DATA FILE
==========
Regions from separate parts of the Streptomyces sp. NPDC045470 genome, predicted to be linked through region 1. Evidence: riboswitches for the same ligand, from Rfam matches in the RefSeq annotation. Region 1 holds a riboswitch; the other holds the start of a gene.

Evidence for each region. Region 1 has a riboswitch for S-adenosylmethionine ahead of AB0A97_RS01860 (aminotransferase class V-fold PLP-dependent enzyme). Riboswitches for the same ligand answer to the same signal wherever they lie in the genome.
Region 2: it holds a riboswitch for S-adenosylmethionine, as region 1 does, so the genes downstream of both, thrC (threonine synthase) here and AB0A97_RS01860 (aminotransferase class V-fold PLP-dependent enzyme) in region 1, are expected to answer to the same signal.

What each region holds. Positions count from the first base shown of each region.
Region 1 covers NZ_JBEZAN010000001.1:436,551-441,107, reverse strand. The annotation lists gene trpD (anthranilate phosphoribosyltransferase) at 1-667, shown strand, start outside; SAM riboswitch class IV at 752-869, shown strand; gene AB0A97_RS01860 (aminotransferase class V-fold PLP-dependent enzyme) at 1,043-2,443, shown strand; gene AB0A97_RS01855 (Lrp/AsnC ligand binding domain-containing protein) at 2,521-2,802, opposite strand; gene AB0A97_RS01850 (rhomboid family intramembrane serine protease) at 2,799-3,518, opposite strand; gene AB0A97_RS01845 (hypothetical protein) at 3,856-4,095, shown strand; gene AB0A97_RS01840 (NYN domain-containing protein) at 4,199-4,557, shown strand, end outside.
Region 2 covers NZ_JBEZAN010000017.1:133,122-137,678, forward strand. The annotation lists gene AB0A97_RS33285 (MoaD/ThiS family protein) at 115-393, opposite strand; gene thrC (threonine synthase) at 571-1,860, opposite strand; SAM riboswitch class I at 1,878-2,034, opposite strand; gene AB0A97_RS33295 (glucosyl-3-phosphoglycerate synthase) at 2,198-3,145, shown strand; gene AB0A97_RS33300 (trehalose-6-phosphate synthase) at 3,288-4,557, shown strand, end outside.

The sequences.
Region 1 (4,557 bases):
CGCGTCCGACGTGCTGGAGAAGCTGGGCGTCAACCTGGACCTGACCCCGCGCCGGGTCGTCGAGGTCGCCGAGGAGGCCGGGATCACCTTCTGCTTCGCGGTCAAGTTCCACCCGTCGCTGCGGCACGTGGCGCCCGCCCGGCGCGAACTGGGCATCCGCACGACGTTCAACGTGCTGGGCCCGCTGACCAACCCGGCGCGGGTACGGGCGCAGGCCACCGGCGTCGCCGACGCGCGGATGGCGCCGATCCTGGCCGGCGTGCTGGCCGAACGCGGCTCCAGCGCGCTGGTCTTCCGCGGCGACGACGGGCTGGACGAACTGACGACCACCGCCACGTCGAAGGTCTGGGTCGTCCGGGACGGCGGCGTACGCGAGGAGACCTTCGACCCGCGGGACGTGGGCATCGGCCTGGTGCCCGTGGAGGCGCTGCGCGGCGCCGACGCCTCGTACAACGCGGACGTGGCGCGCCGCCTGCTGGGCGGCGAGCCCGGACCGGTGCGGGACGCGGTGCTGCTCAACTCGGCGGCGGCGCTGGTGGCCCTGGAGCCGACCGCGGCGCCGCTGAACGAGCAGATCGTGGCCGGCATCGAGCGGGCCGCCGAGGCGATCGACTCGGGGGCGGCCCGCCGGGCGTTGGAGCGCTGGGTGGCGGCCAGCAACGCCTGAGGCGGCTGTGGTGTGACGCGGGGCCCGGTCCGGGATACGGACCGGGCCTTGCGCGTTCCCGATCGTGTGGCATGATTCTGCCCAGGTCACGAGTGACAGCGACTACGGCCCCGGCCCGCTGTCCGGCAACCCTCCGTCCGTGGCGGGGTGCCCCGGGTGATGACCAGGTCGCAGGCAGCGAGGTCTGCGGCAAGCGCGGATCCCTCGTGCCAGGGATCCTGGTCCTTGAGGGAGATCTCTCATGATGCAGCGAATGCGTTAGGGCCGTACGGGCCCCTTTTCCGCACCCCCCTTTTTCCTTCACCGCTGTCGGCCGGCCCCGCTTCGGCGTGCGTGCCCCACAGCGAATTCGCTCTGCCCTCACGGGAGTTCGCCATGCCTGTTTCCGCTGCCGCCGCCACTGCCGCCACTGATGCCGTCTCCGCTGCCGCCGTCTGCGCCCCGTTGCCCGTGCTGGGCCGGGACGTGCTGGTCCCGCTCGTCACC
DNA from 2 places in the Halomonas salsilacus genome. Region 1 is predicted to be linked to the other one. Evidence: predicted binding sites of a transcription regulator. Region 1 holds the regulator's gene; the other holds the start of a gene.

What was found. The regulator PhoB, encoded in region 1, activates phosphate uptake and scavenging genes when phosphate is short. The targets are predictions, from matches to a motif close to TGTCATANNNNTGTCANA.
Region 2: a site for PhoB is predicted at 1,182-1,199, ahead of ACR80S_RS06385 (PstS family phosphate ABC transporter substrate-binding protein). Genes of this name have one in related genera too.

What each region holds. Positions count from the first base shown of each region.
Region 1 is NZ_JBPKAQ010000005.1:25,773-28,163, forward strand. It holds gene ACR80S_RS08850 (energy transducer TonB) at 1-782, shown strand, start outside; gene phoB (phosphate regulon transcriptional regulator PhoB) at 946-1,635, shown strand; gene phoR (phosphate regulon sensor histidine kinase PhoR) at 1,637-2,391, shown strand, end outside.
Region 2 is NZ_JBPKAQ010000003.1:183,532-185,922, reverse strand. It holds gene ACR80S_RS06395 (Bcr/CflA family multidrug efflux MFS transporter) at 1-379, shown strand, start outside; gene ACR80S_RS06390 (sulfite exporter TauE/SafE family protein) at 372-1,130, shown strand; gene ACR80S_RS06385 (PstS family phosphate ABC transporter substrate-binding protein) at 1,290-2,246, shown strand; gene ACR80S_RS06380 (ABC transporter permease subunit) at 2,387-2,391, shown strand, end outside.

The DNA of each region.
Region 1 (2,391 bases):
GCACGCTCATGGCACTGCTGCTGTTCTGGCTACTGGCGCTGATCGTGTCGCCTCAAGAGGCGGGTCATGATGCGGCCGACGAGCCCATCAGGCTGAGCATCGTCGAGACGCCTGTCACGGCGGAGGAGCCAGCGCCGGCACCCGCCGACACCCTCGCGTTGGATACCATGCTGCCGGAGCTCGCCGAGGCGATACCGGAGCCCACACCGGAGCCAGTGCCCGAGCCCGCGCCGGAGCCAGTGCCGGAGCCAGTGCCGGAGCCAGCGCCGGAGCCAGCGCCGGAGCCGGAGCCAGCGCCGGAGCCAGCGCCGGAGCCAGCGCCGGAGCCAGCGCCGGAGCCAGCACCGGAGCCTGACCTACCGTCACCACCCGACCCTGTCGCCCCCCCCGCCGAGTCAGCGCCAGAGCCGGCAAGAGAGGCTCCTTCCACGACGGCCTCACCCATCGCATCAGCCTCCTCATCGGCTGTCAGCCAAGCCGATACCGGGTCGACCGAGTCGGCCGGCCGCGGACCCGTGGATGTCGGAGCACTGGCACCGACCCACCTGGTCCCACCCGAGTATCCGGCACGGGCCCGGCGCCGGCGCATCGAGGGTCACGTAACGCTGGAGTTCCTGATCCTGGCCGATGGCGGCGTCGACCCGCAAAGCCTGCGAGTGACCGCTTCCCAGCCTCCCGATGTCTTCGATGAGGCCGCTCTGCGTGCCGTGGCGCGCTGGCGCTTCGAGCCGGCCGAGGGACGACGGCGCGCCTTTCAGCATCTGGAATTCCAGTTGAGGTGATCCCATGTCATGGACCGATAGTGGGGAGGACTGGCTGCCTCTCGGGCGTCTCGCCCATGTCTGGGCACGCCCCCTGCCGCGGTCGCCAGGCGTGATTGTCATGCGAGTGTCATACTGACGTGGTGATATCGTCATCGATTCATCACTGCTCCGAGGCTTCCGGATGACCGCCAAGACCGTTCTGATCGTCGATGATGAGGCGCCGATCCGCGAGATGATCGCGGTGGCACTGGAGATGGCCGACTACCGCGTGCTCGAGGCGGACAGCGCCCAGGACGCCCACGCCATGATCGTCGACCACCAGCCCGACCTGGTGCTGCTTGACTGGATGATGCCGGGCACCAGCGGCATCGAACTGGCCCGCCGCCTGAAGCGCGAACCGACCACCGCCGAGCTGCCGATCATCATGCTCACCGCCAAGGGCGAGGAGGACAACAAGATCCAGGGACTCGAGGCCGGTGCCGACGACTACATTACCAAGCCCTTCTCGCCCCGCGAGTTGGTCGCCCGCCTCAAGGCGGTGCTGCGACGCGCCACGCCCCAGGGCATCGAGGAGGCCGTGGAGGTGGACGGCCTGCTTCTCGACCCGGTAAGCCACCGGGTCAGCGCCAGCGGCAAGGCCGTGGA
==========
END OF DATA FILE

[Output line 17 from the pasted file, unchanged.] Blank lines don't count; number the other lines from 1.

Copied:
Region 1 (2,391 bases):